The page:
We introduced a spin-assembled nanolayer of hyperbranched poly(ether sulfone) with sulfonic acid terminal on top of an indium-tin oxide anode in organic light-emitting diodes. This results in great improvement in luminous efficiency, better than that of devices using a commercially available conducting polymer composition as a holeinjection layer. The effect of the nanolayer was investigated by impedance spectroscopy, photovoltaic measurement for built-in-potential, and transient electroluminescence. We concluded that the high luminous efficiency resulted from the efficient electron-blocking by the nanolayer and hole-injection assisted by the accumulation of electrons at the interface. This result implies that, for an efficient hole-injection layer, the electron-blocking capability should be incorporated in addition to the hole-injection and -transport capability.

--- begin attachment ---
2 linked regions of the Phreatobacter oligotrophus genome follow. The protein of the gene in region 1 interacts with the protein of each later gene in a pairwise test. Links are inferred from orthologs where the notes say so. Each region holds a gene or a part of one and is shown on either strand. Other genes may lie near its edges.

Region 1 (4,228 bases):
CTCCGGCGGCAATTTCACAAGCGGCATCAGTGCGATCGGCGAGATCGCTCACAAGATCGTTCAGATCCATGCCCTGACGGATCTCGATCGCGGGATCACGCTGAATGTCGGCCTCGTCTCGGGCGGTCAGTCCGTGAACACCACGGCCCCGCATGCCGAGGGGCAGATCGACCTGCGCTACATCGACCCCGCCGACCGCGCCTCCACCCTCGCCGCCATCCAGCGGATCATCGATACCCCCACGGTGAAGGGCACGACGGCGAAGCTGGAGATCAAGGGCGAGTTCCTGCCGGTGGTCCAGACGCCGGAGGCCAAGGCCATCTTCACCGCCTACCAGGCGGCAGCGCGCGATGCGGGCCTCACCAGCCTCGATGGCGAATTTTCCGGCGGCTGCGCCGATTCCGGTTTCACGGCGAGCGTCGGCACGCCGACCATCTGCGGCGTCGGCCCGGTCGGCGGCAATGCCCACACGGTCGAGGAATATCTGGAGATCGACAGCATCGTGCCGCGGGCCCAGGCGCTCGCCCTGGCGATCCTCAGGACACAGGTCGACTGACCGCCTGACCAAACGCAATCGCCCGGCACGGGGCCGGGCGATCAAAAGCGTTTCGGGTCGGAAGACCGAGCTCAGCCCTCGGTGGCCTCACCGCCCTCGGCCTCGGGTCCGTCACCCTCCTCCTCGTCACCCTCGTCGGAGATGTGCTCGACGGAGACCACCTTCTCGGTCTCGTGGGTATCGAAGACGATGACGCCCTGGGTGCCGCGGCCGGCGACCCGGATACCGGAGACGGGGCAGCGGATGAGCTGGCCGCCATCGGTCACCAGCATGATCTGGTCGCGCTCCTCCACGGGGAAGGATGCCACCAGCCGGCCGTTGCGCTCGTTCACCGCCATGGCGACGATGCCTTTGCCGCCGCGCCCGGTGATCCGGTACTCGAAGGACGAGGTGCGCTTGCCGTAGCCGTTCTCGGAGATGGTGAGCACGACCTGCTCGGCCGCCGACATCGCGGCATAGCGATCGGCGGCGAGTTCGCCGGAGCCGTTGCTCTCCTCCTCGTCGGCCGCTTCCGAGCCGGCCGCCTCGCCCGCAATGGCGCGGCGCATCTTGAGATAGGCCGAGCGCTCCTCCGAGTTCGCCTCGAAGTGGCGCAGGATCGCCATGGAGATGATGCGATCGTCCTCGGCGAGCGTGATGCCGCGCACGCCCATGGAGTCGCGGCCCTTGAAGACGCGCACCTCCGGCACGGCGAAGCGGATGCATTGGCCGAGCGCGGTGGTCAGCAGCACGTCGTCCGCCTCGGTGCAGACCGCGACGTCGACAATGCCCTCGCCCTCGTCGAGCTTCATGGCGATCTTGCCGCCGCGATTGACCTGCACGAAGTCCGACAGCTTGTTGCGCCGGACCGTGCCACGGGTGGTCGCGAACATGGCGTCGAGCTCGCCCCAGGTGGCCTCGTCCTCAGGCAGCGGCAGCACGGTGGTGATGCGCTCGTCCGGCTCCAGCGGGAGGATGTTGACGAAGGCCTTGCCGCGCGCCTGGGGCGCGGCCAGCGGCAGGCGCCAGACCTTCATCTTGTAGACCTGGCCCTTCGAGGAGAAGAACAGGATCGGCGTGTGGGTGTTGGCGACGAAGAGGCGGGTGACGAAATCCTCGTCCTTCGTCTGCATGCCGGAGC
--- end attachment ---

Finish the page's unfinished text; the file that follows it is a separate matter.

All Science Journal Classification (ASJC) codes
- Materials Science(all)
- Condensed Matter Physics
- Surfaces and Interfaces